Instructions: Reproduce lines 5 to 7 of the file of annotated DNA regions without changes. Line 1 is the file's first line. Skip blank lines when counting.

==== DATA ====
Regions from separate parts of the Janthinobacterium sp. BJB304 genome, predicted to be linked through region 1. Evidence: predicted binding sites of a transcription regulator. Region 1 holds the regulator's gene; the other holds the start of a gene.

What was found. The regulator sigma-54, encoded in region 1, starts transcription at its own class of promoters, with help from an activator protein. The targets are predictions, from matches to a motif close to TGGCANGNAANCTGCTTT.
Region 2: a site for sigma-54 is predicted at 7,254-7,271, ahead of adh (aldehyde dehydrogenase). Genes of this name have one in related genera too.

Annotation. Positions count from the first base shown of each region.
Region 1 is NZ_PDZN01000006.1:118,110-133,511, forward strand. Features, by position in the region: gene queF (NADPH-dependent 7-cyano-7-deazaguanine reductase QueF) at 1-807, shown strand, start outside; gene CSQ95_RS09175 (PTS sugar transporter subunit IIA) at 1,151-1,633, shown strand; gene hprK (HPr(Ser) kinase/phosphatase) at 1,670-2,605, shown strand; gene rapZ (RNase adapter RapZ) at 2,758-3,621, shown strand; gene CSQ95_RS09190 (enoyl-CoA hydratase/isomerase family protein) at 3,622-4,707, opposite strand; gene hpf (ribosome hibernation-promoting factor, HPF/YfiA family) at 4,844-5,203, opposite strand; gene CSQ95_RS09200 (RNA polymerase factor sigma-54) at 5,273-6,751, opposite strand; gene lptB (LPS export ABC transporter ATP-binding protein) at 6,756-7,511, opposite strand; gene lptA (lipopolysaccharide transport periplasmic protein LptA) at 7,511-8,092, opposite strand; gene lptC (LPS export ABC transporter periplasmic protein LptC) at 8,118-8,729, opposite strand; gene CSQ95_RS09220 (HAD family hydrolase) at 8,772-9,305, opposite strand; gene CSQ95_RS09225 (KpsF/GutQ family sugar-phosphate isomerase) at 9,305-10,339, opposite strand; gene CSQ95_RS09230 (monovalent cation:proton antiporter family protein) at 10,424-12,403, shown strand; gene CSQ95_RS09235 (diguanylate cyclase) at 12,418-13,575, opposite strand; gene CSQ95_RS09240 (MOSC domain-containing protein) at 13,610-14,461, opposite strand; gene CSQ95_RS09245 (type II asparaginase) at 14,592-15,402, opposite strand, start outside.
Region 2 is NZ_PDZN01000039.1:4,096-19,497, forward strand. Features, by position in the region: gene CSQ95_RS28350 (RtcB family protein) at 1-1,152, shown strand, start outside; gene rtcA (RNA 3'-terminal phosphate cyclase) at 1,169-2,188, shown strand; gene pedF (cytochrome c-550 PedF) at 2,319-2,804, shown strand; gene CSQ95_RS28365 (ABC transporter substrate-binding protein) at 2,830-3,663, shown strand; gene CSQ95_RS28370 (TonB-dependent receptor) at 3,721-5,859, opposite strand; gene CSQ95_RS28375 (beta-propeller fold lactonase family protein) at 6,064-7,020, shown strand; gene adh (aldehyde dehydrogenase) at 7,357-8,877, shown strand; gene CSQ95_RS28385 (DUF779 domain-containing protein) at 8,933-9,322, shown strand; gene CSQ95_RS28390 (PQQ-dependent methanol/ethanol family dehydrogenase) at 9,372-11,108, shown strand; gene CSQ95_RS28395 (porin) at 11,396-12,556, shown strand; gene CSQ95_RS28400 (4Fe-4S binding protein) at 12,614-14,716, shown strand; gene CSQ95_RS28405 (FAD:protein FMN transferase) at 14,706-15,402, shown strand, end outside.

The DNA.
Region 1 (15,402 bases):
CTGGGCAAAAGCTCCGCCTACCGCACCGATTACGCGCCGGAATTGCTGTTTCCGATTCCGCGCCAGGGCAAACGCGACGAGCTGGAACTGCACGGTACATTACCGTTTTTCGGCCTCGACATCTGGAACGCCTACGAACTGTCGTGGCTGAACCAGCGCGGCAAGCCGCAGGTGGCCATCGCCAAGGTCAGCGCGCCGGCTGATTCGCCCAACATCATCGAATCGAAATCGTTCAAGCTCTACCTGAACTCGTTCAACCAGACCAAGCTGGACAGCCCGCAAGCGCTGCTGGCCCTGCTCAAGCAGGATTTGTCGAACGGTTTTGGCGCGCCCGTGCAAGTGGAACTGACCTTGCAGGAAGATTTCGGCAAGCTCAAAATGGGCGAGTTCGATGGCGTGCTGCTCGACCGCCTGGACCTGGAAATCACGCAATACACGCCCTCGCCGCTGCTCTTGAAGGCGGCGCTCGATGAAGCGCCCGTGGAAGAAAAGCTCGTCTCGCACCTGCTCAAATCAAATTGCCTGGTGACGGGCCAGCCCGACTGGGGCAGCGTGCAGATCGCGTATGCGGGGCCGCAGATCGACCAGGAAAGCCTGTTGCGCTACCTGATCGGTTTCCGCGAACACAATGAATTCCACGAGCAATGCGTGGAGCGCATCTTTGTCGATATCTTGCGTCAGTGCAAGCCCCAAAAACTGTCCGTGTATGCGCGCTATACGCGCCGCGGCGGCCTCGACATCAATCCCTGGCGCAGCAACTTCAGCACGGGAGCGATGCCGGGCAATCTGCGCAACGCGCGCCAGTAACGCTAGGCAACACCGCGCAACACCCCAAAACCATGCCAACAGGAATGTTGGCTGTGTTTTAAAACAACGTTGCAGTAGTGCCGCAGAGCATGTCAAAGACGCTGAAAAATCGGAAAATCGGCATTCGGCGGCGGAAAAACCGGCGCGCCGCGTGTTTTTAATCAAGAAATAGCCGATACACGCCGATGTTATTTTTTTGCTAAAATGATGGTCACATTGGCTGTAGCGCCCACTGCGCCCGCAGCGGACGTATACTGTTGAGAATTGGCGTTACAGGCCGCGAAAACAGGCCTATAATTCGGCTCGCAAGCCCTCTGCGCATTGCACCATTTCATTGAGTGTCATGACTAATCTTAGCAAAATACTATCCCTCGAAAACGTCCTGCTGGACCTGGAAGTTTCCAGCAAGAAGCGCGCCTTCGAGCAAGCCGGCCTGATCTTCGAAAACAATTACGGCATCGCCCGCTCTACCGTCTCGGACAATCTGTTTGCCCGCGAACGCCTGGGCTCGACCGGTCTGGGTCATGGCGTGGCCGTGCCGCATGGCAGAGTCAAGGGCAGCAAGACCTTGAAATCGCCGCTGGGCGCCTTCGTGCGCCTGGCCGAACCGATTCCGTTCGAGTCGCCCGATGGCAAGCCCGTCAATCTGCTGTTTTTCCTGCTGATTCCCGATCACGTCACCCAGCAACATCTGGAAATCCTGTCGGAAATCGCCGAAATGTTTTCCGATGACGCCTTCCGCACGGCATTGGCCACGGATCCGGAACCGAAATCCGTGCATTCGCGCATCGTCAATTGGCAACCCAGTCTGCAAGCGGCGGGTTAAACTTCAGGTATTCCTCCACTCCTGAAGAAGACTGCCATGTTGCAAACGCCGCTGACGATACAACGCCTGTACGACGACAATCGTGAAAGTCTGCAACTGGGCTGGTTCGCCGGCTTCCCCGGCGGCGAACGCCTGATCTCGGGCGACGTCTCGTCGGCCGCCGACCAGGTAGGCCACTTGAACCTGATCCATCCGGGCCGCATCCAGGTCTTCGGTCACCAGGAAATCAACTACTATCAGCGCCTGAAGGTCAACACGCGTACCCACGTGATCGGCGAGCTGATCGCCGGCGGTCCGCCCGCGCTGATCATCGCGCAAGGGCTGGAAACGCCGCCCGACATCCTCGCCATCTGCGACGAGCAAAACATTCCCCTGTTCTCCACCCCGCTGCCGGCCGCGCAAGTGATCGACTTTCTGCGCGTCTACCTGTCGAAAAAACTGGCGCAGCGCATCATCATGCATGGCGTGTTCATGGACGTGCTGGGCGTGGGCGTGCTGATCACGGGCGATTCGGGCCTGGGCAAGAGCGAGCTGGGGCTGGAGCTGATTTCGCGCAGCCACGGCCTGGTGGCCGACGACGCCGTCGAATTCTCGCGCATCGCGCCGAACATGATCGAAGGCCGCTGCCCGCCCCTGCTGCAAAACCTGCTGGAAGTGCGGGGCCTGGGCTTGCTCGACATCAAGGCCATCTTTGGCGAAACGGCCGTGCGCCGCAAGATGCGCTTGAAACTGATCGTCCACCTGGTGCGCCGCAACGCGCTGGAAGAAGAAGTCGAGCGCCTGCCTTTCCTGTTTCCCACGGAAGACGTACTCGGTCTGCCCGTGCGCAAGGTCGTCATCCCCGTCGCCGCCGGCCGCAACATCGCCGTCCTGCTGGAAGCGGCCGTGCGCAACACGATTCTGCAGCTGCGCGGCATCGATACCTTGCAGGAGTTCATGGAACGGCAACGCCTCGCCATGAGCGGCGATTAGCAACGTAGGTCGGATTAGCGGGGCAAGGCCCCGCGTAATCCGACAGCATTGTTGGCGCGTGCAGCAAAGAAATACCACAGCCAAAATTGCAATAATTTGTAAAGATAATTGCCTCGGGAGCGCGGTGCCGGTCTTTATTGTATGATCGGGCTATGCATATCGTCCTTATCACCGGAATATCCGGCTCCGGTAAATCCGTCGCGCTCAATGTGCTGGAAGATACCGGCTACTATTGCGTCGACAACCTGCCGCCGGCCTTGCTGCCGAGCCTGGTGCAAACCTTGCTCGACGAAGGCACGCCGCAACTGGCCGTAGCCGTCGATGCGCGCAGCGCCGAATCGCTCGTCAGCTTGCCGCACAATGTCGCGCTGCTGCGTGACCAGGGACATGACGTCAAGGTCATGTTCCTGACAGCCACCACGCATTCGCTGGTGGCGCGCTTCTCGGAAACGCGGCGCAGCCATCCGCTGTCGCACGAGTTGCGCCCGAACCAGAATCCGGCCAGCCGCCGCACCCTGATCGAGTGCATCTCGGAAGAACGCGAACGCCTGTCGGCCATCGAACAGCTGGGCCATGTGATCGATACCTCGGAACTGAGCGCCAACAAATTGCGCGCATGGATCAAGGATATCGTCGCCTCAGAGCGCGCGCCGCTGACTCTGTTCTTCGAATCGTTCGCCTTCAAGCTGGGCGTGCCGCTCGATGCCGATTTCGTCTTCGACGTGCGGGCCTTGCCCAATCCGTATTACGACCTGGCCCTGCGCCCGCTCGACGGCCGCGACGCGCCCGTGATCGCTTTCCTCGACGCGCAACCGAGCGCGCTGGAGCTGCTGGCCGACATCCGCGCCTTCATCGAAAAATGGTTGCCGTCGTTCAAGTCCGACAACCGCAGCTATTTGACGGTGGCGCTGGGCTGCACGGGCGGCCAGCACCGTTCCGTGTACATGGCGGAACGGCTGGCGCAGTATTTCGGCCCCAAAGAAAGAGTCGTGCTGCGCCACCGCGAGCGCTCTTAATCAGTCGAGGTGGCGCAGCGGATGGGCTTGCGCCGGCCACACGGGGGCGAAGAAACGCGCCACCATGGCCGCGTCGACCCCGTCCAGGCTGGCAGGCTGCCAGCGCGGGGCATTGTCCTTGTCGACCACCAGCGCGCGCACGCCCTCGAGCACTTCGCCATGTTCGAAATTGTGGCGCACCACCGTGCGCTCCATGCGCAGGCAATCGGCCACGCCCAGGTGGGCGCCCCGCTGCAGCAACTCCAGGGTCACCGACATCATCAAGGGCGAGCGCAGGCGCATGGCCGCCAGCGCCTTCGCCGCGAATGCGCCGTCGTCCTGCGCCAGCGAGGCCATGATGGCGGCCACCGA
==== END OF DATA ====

Region 1 is NZ_PDZN01000006.1:118,110-133,511, forward strand. Features, by position in the region: gene queF (NADPH-dependent 7-cyano-7-deazaguanine reductase QueF) at 1-807, shown strand, start outside; gene CSQ95_RS09175 (PTS sugar transporter subunit IIA) at 1,151-1,633, shown strand; gene hprK (HPr(Ser) kinase/phosphatase) at 1,670-2,605, shown strand; gene rapZ (RNase adapter RapZ) at 2,758-3,621, shown strand; gene CSQ95_RS09190 (enoyl-CoA hydratase/isomerase family protein) at 3,622-4,707, opposite strand; gene hpf (ribosome hibernation-promoting factor, HPF/YfiA family) at 4,844-5,203, opposite strand; gene CSQ95_RS09200 (RNA polymerase factor sigma-54) at 5,273-6,751, opposite strand; gene lptB (LPS export ABC transporter ATP-binding protein) at 6,756-7,511, opposite strand; gene lptA (lipopolysaccharide transport periplasmic protein LptA) at 7,511-8,092, opposite strand; gene lptC (LPS export ABC transporter periplasmic protein LptC) at 8,118-8,729, opposite strand; gene CSQ95_RS09220 (HAD family hydrolase) at 8,772-9,305, opposite strand; gene CSQ95_RS09225 (KpsF/GutQ family sugar-phosphate isomerase) at 9,305-10,339, opposite strand; gene CSQ95_RS09230 (monovalent cation:proton antiporter family protein) at 10,424-12,403, shown strand; gene CSQ95_RS09235 (diguanylate cyclase) at 12,418-13,575, opposite strand; gene CSQ95_RS09240 (MOSC domain-containing protein) at 13,610-14,461, opposite strand; gene CSQ95_RS09245 (type II asparaginase) at 14,592-15,402, opposite strand, start outside.
Region 2 is NZ_PDZN01000039.1:4,096-19,497, forward strand. Features, by position in the region: gene CSQ95_RS28350 (RtcB family protein) at 1-1,152, shown strand, start outside; gene rtcA (RNA 3'-terminal phosphate cyclase) at 1,169-2,188, shown strand; gene pedF (cytochrome c-550 PedF) at 2,319-2,804, shown strand; gene CSQ95_RS28365 (ABC transporter substrate-binding protein) at 2,830-3,663, shown strand; gene CSQ95_RS28370 (TonB-dependent receptor) at 3,721-5,859, opposite strand; gene CSQ95_RS28375 (beta-propeller fold lactonase family protein) at 6,064-7,020, shown strand; gene adh (aldehyde dehydrogenase) at 7,357-8,877, shown strand; gene CSQ95_RS28385 (DUF779 domain-containing protein) at 8,933-9,322, shown strand; gene CSQ95_RS28390 (PQQ-dependent methanol/ethanol family dehydrogenase) at 9,372-11,108, shown strand; gene CSQ95_RS28395 (porin) at 11,396-12,556, shown strand; gene CSQ95_RS28400 (4Fe-4S binding protein) at 12,614-14,716, shown strand; gene CSQ95_RS28405 (FAD:protein FMN transferase) at 14,706-15,402, shown strand, end outside.

The DNA.